dwarf scots pine question

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dwarf scots pine question

Post  NeilD3 on Wed Apr 15, 2009 2:39 am

I just found and purchased 2 dwarf scots pines in 7 gallon containers. They are typical in their Christmas tree shape common in nurseries.

I am certain there are forum members with a great deal of experience with pinus sylvestris.

Can the same techniques as Japanese Black pine be applied to induce back budding this spring, prior to initial styling (pruning and wiring early winter)?

If anyone has a good level of expertise with them I would greatly appreciate their input (seasonal tasks carried out to induce back budding).

Thanks for the input.

Best regard,
Neil

NeilD3
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Re: dwarf scots pine question

Post  Marty Weiser on Wed Apr 15, 2009 9:11 pm

I find that they respond very well black pine techinques. When I get a piece like you have I go through and open it up immediately by cutting back some of the long, outer nodes and cleaning out the old needles. With good fertilization they will often bud back this year.

Marty

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Re: dwarf scots pine question

Post  NeilD3 on Wed Apr 15, 2009 11:23 pm

Thanks Marty,
How far into the branches will you cut...1 years growth?

Do you find plucking needles is good or cutting. I have read in a couple of sources that clipping the old needles is more advisable.

Lastly..if cutting back by pruning, how will you decide which branch you prune hard, and which you simply needle prune. I would asume you did not do both tasks on the same branch in the spring time.

Thanks...sorry for the "20 questions".

Neil

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Re: dwarf scots pine question

Post  Marty Weiser on Thu Apr 16, 2009 2:07 am

Neil,

I do both needle cutting and cut back at the same time on new nursery stock - the amount depends a bit on both the health and cost - healthy, lower cost stock gets cut hard. Health is judged by the buds/candles - several at the branch tips is good. Sometimes I will cut back to three and even four year old wood. Imagine a branch that comes out and has a leader with two side branches - this repeats for a couple of years. I will often cut the main leader out back 3-4 years if the side branches that remain can be cut back so they still have some recent growth and good buds. I normally employ a progressive method - I cut off the strongest central branches (long entensions) unless I can see that as a new leader for the tree with main trunk being cut off. I continue to cut off the strongest remaining branches until I have removed 1/3 to 1/2 of the foliage (I tend to an agressive initial pruning on nursery stock). If I envision a much shorter tree I will cut off the branches in the middle of the tree and leave the top alone while pruning back the lower branches. The top is then a sacrifice to thicken the trunk while removal of the middle branches lets in lots of light to the lower branches.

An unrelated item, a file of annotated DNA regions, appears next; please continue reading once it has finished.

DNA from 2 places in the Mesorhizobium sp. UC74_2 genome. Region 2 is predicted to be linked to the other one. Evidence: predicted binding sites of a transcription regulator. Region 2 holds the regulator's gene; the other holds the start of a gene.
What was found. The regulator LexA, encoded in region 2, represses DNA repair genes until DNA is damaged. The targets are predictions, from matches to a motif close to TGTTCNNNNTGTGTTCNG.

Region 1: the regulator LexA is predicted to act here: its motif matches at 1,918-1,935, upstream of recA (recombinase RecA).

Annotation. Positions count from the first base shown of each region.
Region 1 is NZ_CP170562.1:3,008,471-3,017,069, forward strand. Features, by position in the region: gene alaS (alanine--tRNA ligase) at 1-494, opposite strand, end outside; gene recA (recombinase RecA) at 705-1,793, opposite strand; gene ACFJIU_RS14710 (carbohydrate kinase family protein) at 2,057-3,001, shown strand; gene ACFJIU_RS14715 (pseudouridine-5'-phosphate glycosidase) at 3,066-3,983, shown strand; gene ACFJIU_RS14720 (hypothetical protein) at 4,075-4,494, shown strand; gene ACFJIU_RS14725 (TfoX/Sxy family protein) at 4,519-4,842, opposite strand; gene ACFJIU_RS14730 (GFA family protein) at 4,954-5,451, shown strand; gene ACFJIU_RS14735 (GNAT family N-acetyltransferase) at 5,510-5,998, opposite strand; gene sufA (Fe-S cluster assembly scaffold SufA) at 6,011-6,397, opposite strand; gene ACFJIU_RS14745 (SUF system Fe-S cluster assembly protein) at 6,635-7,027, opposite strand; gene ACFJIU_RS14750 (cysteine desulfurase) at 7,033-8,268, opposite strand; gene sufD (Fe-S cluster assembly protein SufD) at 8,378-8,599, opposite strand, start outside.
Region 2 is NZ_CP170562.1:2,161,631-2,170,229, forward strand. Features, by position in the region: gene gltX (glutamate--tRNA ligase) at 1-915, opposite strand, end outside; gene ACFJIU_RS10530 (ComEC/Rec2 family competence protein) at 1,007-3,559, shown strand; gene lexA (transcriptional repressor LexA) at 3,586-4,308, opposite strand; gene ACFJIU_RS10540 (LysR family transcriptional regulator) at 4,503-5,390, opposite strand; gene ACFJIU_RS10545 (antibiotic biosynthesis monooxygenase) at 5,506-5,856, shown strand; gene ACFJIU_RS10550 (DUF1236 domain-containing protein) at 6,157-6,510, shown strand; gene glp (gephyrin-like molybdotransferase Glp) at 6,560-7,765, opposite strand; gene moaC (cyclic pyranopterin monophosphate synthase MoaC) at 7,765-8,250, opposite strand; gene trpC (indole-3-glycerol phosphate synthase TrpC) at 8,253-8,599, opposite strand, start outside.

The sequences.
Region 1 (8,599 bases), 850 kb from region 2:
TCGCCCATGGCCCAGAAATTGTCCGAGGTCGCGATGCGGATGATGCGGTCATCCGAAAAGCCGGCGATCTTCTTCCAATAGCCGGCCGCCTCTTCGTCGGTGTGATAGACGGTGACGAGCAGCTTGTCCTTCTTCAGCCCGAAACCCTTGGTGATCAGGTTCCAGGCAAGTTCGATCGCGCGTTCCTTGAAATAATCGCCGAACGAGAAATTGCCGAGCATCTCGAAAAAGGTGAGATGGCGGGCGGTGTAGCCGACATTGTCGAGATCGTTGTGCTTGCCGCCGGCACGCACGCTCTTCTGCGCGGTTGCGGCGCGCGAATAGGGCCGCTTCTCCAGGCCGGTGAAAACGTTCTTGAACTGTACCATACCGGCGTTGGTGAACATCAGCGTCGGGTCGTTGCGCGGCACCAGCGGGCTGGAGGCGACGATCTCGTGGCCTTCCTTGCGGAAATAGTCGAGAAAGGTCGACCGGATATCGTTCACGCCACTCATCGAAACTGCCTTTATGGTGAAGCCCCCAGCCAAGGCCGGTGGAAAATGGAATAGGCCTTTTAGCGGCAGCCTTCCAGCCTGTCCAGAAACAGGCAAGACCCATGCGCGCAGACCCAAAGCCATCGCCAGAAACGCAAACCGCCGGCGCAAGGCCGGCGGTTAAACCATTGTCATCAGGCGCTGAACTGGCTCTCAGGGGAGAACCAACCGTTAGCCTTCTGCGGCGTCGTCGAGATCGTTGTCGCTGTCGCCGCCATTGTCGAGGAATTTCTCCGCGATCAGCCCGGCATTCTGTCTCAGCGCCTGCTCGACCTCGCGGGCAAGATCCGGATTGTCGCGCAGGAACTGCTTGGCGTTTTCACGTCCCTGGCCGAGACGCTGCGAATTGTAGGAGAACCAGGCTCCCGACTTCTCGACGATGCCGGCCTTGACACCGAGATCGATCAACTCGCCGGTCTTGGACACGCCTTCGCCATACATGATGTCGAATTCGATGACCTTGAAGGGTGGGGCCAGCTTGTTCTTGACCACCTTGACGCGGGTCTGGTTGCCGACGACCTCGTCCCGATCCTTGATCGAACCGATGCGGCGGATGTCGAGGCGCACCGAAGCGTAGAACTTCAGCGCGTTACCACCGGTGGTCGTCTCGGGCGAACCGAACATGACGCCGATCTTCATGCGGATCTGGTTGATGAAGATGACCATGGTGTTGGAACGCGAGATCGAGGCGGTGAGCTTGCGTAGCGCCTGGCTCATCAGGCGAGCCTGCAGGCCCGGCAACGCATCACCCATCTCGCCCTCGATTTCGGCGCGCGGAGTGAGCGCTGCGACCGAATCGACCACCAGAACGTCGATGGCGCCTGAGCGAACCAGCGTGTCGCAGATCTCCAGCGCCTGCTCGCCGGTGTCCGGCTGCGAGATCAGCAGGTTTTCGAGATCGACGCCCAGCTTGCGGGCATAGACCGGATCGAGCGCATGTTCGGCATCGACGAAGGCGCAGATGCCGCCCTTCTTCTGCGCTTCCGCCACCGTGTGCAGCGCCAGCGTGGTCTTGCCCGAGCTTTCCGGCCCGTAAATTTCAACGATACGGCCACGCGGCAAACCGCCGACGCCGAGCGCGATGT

I use a mixture of needle plucking and cutting. I generally pluck the top and bottom of a branch and cut the sides. However, if I wanted a new branch from the top or bottom I would cut the needles. If the tree responds to the initial pruning with strong growth and soem back budding you can work on removal of the older needles this year. That will bring in more light and may give a secondary budding later in the year. More complete needle reduction can be done the fall.

Finally, I normally repot new nursery stock at the same time I do the initial cut back. This involves loosening the root ball, sometimes removal of the bottom if there are lots of higher roots, and potting into a training box with a mix of the granular bonsai soil and some of the stuff from the nursery can. One of folks in our area puts this type of stock in the ground with 3-4" of lava/bark mix above the typical clay based root ball - the tree then ground layers since the roots seek out the good soil.

Marty

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Re: dwarf scots pine question

Post  NeilD3 on Thu Apr 16, 2009 2:15 am

Thank you Marty. I appreciate the detail in your response, and the first hand experiences.

Neil

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